hydrogen cyanide

hydrogen cyanide

hydrogen cyanide, HCN, colorless, volatile, and extremely poisonous chemical compound whose vapors have a bitter almond odor. It melts at -14°C; and boils at 26°C;. It is miscible in all proportions with water or ethanol and is soluble in ether. Its water solution is a weak acid (see acids and bases) commonly known as hydrocyanic acid or prussic acid. Its salts are called cyanides. Hydrogen cyanide may be synthesized directly from ammonia and carbon monoxide or from ammonia, oxygen (or air), and natural gas. It is a byproduct of the production of coke from coal and is recovered (along with hydrogen sulfide) from coke-oven exhaust gases. It may also be prepared by reacting a cyanide salt, e.g., calcium cyanide, with a strong acid, e.g., sulfuric acid, or by thermal decomposition of formamide. Because impure hydrogen cyanide can undergo spontaneous explosive polymerization and decomposition, a small amount of stabilizer (usually phosphoric acid) is added to it. The principal use of hydrogen cyanide is in the manufacture of organic chemicals, e.g., acrylonitrile, methyl methacrylate, and adiponitrile, that are used in producing synthetic fibers and plastics. It is also used in the chemical laboratory, and is sometimes used in agriculture as a fumigant. Hydrogen cyanide is found in nature in some vegetable substances, e.g., bitter almond, peach stones, cherry and cherry laurel leaves, and sorghum; it is usually combined in glycoside molecules (see sugar) and is released when they are broken down by enzymes during metabolism.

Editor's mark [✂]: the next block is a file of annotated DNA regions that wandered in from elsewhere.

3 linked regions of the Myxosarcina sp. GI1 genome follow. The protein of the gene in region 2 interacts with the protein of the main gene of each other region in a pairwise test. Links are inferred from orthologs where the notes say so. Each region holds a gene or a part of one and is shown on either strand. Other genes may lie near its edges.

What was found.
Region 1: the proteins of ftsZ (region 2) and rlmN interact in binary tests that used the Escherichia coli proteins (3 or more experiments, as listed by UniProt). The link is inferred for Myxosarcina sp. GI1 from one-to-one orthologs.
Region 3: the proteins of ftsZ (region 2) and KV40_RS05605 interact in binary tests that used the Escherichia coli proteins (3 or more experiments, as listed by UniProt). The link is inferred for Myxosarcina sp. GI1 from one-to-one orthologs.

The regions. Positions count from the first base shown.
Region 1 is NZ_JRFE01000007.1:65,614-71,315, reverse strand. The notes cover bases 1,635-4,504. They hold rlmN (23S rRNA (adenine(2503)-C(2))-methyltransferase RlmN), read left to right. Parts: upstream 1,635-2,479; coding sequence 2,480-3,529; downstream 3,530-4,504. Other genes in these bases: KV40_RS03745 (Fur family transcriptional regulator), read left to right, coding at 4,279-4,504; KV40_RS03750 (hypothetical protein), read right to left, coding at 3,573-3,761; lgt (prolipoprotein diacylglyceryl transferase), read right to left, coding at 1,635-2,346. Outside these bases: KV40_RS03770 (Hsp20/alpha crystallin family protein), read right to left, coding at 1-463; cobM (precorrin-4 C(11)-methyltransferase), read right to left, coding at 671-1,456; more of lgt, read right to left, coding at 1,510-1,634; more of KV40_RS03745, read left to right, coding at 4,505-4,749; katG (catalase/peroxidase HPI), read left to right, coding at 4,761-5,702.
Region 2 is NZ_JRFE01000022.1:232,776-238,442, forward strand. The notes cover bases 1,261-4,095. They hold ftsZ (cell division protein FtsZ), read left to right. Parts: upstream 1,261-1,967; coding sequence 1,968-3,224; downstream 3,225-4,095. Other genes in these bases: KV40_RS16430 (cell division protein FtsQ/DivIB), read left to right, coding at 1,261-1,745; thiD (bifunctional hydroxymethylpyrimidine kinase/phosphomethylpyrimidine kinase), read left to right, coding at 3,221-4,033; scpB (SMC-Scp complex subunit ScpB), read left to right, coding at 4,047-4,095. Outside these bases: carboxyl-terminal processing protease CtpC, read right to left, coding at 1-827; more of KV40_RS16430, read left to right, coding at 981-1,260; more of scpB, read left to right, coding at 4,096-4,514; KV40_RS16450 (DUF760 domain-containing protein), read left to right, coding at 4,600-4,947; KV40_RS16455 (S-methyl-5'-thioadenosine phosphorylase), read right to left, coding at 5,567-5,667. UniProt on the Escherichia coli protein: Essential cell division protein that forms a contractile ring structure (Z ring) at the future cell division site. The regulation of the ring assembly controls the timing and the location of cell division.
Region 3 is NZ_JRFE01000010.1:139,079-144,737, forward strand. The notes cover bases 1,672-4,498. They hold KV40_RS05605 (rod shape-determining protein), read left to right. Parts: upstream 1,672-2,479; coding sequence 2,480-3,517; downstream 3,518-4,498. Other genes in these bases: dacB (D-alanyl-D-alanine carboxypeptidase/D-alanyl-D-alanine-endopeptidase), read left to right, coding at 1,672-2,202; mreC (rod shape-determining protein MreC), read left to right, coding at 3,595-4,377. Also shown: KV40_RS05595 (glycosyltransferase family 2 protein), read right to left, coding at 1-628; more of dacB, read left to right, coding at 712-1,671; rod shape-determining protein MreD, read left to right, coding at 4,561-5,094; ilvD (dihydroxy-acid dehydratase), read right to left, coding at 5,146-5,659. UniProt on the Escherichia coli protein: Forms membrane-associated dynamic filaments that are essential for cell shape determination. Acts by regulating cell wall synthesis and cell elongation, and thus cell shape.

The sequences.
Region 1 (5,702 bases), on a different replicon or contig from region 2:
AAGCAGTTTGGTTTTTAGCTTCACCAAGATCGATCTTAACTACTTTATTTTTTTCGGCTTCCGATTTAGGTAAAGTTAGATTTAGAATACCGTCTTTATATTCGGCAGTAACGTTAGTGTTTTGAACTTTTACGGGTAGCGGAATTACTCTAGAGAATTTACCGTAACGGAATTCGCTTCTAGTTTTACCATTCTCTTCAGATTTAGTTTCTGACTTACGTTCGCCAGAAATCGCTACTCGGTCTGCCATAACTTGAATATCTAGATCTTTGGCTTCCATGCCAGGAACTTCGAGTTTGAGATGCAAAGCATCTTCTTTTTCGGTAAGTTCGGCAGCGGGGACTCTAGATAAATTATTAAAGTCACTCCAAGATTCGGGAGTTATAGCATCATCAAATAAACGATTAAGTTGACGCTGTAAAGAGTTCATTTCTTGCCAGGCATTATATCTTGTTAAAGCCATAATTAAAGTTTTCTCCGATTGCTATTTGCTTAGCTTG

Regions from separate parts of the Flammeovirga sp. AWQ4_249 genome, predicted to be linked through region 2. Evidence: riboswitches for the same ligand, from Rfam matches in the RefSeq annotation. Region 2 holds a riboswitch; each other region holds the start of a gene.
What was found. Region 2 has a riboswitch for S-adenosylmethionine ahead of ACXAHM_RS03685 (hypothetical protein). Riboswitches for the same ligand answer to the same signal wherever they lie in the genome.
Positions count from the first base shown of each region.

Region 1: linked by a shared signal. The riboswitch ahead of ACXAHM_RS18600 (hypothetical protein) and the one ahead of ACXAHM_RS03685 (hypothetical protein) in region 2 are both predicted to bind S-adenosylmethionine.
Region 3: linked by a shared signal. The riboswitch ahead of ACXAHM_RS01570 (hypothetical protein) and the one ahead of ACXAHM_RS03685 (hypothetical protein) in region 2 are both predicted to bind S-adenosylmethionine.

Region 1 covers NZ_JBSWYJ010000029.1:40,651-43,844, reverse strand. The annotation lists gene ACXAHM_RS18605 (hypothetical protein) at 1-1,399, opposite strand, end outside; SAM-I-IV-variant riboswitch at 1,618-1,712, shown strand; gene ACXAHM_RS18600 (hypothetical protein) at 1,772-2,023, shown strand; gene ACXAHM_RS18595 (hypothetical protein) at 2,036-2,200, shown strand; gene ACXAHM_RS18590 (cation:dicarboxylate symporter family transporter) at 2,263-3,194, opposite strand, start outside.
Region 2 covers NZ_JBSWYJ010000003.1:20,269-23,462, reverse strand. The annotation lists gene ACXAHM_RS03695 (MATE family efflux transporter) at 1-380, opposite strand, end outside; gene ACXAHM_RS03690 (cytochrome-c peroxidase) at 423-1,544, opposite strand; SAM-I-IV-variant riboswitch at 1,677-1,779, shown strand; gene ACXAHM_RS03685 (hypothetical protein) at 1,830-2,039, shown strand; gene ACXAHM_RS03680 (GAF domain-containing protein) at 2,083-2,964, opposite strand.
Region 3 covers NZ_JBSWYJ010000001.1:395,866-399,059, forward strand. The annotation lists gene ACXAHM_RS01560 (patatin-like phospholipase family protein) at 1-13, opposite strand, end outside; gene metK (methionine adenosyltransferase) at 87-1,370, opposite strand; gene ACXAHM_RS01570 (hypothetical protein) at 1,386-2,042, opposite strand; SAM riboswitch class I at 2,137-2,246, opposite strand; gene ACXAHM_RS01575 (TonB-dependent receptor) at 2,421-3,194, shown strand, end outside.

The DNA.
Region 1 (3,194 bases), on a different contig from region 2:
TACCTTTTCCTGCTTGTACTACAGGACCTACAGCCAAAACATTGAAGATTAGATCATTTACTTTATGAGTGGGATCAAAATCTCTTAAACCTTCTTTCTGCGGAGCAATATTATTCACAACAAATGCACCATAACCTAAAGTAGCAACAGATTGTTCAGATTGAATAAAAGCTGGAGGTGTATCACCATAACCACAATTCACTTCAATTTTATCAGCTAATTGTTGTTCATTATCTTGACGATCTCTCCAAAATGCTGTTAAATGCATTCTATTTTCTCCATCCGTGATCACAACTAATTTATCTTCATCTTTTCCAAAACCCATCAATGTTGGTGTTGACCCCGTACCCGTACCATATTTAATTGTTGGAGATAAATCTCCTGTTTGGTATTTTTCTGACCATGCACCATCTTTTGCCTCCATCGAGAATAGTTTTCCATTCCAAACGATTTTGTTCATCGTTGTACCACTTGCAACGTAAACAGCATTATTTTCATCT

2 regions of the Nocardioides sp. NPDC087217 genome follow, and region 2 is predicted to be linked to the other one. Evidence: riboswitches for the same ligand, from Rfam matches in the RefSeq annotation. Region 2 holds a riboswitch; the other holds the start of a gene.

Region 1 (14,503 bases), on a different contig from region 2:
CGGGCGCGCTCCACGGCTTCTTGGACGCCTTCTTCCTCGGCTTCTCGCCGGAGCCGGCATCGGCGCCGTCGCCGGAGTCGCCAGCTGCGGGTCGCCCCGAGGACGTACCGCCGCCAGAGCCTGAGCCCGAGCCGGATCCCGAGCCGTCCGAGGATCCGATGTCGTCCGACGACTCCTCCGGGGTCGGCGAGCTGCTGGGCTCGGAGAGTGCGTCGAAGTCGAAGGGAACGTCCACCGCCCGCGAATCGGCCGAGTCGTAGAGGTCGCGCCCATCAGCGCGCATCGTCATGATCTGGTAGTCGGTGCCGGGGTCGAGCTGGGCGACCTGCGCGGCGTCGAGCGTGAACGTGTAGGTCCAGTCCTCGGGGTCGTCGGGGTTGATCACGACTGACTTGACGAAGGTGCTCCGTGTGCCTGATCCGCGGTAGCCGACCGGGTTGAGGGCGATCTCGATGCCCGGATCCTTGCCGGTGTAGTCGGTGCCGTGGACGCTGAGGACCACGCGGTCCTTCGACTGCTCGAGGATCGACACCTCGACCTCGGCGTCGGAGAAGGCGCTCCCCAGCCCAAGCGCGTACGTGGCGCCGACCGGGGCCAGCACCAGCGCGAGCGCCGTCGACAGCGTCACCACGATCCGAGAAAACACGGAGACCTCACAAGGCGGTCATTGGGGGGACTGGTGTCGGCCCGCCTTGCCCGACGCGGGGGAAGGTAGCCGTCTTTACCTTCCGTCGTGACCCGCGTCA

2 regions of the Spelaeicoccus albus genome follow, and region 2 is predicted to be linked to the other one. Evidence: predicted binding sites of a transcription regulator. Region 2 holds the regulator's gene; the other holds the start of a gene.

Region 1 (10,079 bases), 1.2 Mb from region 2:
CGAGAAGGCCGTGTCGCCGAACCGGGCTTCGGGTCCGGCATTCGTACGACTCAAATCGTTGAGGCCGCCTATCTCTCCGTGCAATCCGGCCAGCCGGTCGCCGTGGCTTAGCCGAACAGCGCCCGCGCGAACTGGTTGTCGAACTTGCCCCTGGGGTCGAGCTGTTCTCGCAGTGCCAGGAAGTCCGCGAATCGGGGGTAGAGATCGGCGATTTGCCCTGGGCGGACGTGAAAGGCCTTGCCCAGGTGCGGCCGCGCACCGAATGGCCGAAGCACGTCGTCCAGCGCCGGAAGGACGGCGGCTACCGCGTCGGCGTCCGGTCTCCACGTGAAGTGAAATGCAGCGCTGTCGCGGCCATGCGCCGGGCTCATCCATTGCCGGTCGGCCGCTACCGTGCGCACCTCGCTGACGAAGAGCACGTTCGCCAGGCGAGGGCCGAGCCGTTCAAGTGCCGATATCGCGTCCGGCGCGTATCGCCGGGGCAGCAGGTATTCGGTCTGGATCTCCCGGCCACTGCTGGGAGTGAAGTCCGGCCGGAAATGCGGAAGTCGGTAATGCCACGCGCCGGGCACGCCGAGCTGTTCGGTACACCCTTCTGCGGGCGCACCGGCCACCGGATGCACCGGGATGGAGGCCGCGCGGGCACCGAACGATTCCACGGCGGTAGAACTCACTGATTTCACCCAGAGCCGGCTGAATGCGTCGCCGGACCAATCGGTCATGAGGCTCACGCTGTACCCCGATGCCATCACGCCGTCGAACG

| Section8 = }} Hydrogen cyanide is a chemical compound with chemical formula HCN. A solution of hydrogen cyanide in water is called hydrocyanic acid. Hydrogen cyanide is a colorless, very poisonous, and highly volatile liquid that boils slightly above room temperature at 26 °C (78.8 °F). HCN has a faint, bitter, almond-like odor that some people are unable to detect due to a genetic trait. Hydrogen cyanide is weakly acidic and partly ionizes in solution to give the cyanide anion, CN. The salts of hydrogen cyanide are known as cyanides. HCN is a highly valuable precursor to many chemical compounds ranging from polymers to pharmaceuticals.

Production and synthesis

Hydrogen cyanide is currently produced in large quantities by three processes. In the year 2000, 1.615 billion pounds (732,552 tons) were produced in the US. The most important process for the production of hydrogen cyanide is the Andrussov oxidation invented by Leonid Andrussow in which methane and ammonia react in the presence of oxygen at about 1200 °C over a platinum catalyst:
2CH4 + 2NH3 + 3O2 → 2HCN + 6H2O
The energy needed for the reaction is provided by the part oxidation of methane and ammonia.

Of lesser importance is the Degussa process (BMA process) in which no oxygen is added and the energy must be transferred indirectly through the reactor wall:

CH4 + NH3 → HCN + 3H2

This reaction is akin to steam reforming, the reaction of methane and water. In another process, practiced at BASF, formamide is heated and split into hydrogen cyanide and water:

CH(O)NH2 → HCN + H2O

In the laboratory, small amounts of HCN are produced by the addition of acids to cyanide salts of alkali metals:

H+ + NaCN → HCN + Na+
This reaction is sometimes the basis of accidental poisonings because the acid converts a nonvolatile cyanide salt into the gaseous HCN.